Obama signs credit card legislation
Law will protect consumers from surprise fees
WASHINGTON - President Obama warned overeager shoppers and greedy credit card companies alike on Friday to act responsibly as he signed into law a bill designed to protect debt-ridden consumers from surprise charges.
What the changes will mean to you. B6
The White House ceremony was held in the Rose Garden, an indication of the legislation's importance to Obama. Though opposed by many financial companies, the bill cleared Congress with broad support.
Obama made clear that he didn't champion the changes with the intention of helping those who buy more than they can afford through "reckless spending or wishful thinking."
"Some get in over their heads by not using their heads," the president said. "I want to be clear: We do not excuse or condone folks who've acted irresponsibly."
And yet, he said, for many of the millions of Americans, trying to get out of debt has been made difficult and bewildering by their credit card companies. Nearly 80 percent of Americans have credit cards and half of those carry a balance, according to the White House. The Federal Reserve estimates the nation is some $2.5 trillion in debt, a figure that does not include home mortgages.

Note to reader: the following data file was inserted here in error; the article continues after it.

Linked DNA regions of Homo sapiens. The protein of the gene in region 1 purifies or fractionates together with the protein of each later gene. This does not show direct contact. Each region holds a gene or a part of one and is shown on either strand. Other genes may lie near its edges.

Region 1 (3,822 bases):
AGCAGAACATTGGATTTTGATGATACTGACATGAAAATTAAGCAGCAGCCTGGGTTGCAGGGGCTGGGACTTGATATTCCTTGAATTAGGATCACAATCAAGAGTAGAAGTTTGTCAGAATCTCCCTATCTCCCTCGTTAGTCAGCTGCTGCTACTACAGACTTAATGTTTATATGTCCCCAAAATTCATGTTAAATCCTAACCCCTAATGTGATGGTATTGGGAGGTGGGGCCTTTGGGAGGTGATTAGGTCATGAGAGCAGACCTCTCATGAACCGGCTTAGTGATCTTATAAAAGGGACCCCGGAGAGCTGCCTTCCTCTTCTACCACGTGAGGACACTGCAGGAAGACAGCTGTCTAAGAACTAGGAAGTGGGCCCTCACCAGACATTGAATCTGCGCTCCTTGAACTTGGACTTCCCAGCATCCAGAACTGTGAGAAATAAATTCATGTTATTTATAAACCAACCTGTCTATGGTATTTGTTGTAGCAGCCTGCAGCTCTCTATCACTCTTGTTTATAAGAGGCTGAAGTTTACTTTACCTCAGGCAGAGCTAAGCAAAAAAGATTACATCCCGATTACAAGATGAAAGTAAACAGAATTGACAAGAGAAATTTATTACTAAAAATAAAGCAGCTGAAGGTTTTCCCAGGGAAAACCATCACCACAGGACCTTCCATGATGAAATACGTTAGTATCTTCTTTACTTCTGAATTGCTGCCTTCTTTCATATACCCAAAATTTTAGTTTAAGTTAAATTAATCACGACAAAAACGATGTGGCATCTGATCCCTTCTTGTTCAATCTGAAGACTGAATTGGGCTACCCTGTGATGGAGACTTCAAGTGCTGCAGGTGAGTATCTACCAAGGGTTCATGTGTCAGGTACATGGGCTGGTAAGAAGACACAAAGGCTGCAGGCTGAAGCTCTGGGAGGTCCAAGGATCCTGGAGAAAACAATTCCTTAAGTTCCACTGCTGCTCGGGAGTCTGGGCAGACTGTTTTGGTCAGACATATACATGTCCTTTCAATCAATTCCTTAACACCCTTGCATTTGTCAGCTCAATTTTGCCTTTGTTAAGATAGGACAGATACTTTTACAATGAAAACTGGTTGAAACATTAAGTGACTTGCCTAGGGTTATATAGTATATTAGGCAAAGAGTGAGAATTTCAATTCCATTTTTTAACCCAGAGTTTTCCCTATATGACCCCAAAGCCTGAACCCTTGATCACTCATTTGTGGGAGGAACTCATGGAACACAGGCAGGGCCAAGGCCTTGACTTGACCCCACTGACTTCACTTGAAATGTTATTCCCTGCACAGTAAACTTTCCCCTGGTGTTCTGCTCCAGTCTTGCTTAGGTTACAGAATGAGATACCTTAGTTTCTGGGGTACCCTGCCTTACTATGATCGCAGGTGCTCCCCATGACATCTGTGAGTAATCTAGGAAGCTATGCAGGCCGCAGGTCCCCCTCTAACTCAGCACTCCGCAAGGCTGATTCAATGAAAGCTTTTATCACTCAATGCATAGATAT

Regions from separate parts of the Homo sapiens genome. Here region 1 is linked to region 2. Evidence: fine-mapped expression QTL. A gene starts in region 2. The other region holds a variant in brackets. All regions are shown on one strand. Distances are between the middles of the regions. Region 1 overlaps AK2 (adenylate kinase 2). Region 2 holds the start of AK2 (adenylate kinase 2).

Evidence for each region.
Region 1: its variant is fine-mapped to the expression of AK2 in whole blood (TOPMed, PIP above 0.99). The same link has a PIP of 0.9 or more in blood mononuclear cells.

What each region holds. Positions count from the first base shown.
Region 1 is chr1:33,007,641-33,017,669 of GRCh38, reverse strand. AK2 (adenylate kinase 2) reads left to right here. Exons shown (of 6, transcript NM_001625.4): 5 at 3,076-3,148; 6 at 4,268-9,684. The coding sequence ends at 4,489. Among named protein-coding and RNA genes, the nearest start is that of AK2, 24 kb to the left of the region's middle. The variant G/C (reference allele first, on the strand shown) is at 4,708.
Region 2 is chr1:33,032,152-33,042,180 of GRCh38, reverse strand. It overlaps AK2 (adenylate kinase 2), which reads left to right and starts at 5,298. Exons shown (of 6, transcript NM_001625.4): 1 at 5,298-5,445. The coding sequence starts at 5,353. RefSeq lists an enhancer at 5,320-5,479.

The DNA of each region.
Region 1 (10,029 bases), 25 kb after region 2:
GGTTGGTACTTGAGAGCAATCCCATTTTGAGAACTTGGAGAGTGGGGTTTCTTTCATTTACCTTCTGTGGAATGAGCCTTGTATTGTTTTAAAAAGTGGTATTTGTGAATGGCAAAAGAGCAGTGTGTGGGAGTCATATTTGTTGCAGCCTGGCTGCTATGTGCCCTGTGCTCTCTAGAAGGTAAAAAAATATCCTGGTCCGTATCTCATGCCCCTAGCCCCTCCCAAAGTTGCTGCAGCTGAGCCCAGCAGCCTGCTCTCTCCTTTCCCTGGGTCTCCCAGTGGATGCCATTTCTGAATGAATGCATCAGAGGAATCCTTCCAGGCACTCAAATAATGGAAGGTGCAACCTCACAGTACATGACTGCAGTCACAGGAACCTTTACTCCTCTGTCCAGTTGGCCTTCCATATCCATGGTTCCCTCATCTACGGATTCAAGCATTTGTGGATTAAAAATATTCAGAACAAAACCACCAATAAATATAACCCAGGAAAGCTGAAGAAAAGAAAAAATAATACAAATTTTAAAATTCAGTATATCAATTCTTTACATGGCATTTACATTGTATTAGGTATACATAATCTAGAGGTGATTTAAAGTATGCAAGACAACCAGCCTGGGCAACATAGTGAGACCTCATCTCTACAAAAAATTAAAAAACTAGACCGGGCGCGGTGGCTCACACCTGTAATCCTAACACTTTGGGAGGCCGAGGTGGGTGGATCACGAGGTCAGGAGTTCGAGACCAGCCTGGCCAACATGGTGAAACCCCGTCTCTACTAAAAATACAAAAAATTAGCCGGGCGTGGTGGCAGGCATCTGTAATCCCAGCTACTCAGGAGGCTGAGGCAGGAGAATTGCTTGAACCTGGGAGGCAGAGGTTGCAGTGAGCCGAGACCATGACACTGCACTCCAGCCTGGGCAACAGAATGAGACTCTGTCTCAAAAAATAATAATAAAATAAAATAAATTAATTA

Obama said many people have gotten "trapped" because of the downturn in the economy that has turned family budgets on their heads. But, he said, "part of it is the practices of the credit card companies."
He criticized policies that allowed for confusing fine print; the sudden appearance of unexplained fees on bills; unannounced shifts in payment deadlines, interest charges or rate increases even when payments aren't late; and payments directed to balances with the lowest interest rates. "We're here to put a change to all that," Obama said.
One part of the bill Obama did not publicly celebrate at the signing was a gun amendment that allows people to bring loaded guns into national parks and wildlife refuges.
Despite being touted as a victory for consumers, financial specialists said the bill could have unintended consequences as credit card companies look for ways to make up for potential lost revenue.